Today my kids didn’t eat lunch until 3 pm. They had some snacks, and quietly watched TV for most of the day. They played with toys, polished off a jar of pickles, painted each others nails, and behaved very nicely, because they know that today ‘mommy isn’t feeling well’.
Some days the best I can offer is being alive.
Sadly for my daughters, they know these days too well. It usually starts with me not sleeping the night before (in spite of being heavily medicated), and by the time they wake up I magically lose the ability to stay awake. I fall asleep on the couch, and every once and a while I will wake up to hear my oldest daughter telling the little one to ‘leave mommy alone, she needs her rest’. Hearing those words come out of her mouth causes me extreme anxiety and sadness, which leads to more sleep. It’s a cycle. My daughter’s are experiencing something that I don’t believe any child should, and even though I know that they aren’t the only one’s who have a mentally ill parent, I still feel like my failure is bigger than anyone else.
My oldest daughter has a lot of pressure put on her to help me, and on my good days I make it my mission to make it up to her. She didn’t ask to be born to an unstable mother, and she certainly didn’t ask to be a babysitter while her unstable mother is passed out. Soon school will start for her (if the strike action ever ends) and she will be free to act like a little girl should. Play with her friends, not worry about getting her chores done, be free from the restraints that I put on her at home. My little one is also starting school, and I’m hoping that some time away from me will do her some good, although I have an irrational fear of her leaving. This past week’s anxiety has been caused by the knowledge that two of my children are going to school, and I am terrified of being alone. Granted, I will only be alone for about a month (baby H is due in 5 weeks), but having my daughters out of eyesight is something that I have a lot of trouble dealing with. I don’t want them to resent me, but I don’t want them to realise that they are better off without me, either. Instead of making the most of the time that I have with them, I shut down. My bones feel like paper, I can’t keep my eyes open until they go to bed. I don’t feel that the medication I’m taking is working anymore, which also adds to the anxiety. I’ve asked my doctor if we could make changes, but he doesn’t want to do anything new until the baby is born. Until then, everyone has to suffer from the consequences of having a crazy mother.
The one bonus out of all of this is that my children’s father is very attentive to them. When he comes home from work instead of complaining that I haven’t done anything, he just does. He gets supper ready if I can’t, he bathes our kids and tucks them in with a story every night. He pays them the attention that I currently cannot. They adore him, and the days when he can’t come home from work are devastating for them. He is a caregiver to all of us, and I worry that sooner than later he will see that I am no longer an asset to this family, and that if he’s going to consistently pick up the slack for me, what’s the point of having me?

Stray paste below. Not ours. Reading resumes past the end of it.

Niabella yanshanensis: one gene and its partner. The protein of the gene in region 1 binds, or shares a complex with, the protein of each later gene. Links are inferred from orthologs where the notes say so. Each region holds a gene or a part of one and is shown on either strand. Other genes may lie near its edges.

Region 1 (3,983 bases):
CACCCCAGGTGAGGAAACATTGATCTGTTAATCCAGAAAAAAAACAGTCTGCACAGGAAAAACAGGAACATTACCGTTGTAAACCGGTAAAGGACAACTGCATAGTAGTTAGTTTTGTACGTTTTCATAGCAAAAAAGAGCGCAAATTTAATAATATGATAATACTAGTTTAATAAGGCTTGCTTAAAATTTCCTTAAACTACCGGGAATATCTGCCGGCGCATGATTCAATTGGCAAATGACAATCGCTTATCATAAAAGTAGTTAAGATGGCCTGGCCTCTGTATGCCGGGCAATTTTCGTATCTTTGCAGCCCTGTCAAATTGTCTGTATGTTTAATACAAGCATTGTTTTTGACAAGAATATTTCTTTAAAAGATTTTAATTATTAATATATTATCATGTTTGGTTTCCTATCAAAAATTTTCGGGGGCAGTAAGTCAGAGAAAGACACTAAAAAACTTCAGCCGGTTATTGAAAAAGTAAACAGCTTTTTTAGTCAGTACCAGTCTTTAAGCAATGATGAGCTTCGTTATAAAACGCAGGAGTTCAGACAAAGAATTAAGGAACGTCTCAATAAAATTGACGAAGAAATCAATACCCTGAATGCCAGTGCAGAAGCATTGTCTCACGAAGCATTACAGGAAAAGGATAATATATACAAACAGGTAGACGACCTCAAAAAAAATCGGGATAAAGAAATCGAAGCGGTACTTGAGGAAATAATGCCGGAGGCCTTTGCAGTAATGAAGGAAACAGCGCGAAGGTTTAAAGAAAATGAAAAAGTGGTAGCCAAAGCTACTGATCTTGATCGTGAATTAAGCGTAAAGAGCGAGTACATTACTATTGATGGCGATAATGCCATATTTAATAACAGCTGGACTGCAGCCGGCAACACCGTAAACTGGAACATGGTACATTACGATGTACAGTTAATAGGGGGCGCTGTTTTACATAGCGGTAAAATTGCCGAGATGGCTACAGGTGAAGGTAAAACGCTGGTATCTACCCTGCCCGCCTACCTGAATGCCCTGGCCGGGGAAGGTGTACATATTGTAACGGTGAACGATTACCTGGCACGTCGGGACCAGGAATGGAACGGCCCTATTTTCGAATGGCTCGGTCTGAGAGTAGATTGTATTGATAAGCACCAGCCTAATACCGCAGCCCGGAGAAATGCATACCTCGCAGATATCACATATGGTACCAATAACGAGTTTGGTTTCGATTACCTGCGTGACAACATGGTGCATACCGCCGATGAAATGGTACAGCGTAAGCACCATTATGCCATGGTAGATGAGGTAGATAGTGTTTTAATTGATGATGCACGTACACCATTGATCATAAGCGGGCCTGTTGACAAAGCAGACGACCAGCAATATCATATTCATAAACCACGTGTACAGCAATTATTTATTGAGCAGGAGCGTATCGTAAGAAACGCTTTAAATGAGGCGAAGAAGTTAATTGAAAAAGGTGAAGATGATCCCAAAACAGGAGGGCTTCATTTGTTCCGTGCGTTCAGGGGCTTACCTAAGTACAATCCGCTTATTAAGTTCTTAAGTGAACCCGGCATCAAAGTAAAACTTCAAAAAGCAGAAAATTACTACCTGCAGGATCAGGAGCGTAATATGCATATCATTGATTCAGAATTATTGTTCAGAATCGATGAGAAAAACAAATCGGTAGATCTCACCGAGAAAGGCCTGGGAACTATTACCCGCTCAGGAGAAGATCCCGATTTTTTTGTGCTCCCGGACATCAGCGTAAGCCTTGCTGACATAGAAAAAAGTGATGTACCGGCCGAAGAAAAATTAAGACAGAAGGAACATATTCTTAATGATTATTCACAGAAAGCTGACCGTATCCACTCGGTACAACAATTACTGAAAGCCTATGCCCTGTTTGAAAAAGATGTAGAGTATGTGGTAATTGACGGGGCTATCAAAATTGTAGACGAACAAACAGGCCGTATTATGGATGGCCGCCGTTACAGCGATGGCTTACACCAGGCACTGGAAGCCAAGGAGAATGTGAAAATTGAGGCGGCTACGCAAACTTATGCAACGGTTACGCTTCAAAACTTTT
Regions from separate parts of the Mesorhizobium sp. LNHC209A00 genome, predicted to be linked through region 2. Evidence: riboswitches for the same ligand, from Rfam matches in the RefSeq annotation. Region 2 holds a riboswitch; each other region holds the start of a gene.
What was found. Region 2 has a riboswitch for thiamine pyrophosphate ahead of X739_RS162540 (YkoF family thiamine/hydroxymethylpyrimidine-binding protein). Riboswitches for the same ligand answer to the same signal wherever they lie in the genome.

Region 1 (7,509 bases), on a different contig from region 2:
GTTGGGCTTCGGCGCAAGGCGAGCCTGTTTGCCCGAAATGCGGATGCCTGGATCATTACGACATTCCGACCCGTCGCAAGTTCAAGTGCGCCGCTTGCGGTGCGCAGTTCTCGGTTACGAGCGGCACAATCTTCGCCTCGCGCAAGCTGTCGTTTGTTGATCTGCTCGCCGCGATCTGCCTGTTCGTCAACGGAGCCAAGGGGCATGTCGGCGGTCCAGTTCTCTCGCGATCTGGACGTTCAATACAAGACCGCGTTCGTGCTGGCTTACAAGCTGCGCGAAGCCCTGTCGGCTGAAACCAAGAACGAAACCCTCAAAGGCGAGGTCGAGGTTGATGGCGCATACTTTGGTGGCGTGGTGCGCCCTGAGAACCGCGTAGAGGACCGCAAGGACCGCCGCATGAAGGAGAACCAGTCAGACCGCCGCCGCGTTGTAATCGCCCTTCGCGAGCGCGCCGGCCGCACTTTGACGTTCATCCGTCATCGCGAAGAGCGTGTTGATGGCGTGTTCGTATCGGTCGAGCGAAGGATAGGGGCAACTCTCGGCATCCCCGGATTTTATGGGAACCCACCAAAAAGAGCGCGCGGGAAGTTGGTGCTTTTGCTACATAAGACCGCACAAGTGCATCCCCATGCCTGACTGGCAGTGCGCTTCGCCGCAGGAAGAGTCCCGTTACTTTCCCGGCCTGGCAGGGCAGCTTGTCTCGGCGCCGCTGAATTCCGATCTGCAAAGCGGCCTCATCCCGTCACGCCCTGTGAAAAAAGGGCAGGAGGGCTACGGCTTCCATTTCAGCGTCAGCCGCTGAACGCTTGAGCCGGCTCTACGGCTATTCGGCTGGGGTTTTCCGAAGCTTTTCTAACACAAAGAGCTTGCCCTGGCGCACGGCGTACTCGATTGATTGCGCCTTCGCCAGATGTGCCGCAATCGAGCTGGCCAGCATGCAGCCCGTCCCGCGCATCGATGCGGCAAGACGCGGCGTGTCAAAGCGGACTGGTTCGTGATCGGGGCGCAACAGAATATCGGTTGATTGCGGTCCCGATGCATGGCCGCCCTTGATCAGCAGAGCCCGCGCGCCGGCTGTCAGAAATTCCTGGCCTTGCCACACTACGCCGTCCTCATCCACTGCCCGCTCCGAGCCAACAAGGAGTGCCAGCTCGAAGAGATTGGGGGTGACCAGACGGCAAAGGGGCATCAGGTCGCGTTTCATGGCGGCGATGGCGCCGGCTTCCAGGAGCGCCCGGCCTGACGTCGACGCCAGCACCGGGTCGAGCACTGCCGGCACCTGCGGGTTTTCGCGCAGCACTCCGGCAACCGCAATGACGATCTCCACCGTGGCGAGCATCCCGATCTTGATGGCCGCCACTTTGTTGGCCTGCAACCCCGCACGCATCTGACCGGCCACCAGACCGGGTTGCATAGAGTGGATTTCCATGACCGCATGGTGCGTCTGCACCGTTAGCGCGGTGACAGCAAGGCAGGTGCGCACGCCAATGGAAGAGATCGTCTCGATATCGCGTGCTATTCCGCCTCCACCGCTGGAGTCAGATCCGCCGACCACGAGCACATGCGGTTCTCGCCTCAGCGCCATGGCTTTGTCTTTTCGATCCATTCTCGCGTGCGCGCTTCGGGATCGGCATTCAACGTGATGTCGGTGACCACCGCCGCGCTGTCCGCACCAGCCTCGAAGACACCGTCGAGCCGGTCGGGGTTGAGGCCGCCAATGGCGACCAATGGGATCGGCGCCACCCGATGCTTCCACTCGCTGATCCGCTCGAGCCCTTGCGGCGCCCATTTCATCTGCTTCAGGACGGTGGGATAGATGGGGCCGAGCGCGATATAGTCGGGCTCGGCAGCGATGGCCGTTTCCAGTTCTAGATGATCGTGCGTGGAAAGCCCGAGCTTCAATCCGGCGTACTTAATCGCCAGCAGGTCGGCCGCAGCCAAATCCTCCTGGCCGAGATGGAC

My meds don’t work. I hate leaving the house. The light coming in through my curtains is too much, and I get headaches from how bright it is. My daughter always tries to keep them shut for me, Tonight, to make up for not being attentive today, I am going to order take away and rent a movie on the TV that we can snuggle up to. She wants to make us all cocoa, so of course I said yes. I’m hoping that these small times amount to memories of me trying, even if it didn’t seem like much at the time. I hope that as they get older they understand that I have never been intentionally lazy, and that my lack of involvement has never had anything to do with them. They are the only reason that I am still alive, and every day that I can’t prove that to them is devastating. Today is one of those days.
I have hope for tomorrow. Whenever I slip beneath the waves of depression I force myself to think for tomorrow. So maybe to today is a write-off, but I will work that much harder to make tomorrow a day to remember. It doesn’t always work – there are a lot of days that I don’t win the battle; but as long as I continue to wake up I believe that I am winning the war. My biggest hope for my children is that they learn tolerance and patience for people who are ill. No matter the illness, everyone needs care and understanding. By growing up with a mother who is open about mental illness, maybe they will feel more inclined to be kind to everyone, to be caring women who work hard to look after everyone and offer non-judgmental friendship to all. They are beautiful little girls, and I know that even though some days I am just alive, I am helping them to become wonderful women.
Soon I will have my third (and final) daughter, and even though I have discussed how certain medications interact with pregnancy with my doctor, I am still terrified that my emotional state has damaged her before she’s had the chance to be damaged by me outside of the uterus. Only time will tell what is in store for any of my girls, but I know that the little one will be well taken care of by the big ones. They love her so much already. When I think about these things I get so angry at myself, why aren’t they enough to get off of my ass and do something? They are, of course they are. Some days I am not as strong as my demons are. It’s a cycle.
It’s not too late to make up for today – writing this was a start. I have to sit upright to be at the computer. I am going to make a blanket and pillow nest with my girls and finally give in to watching Frozen. It is the actual, very least that I can do.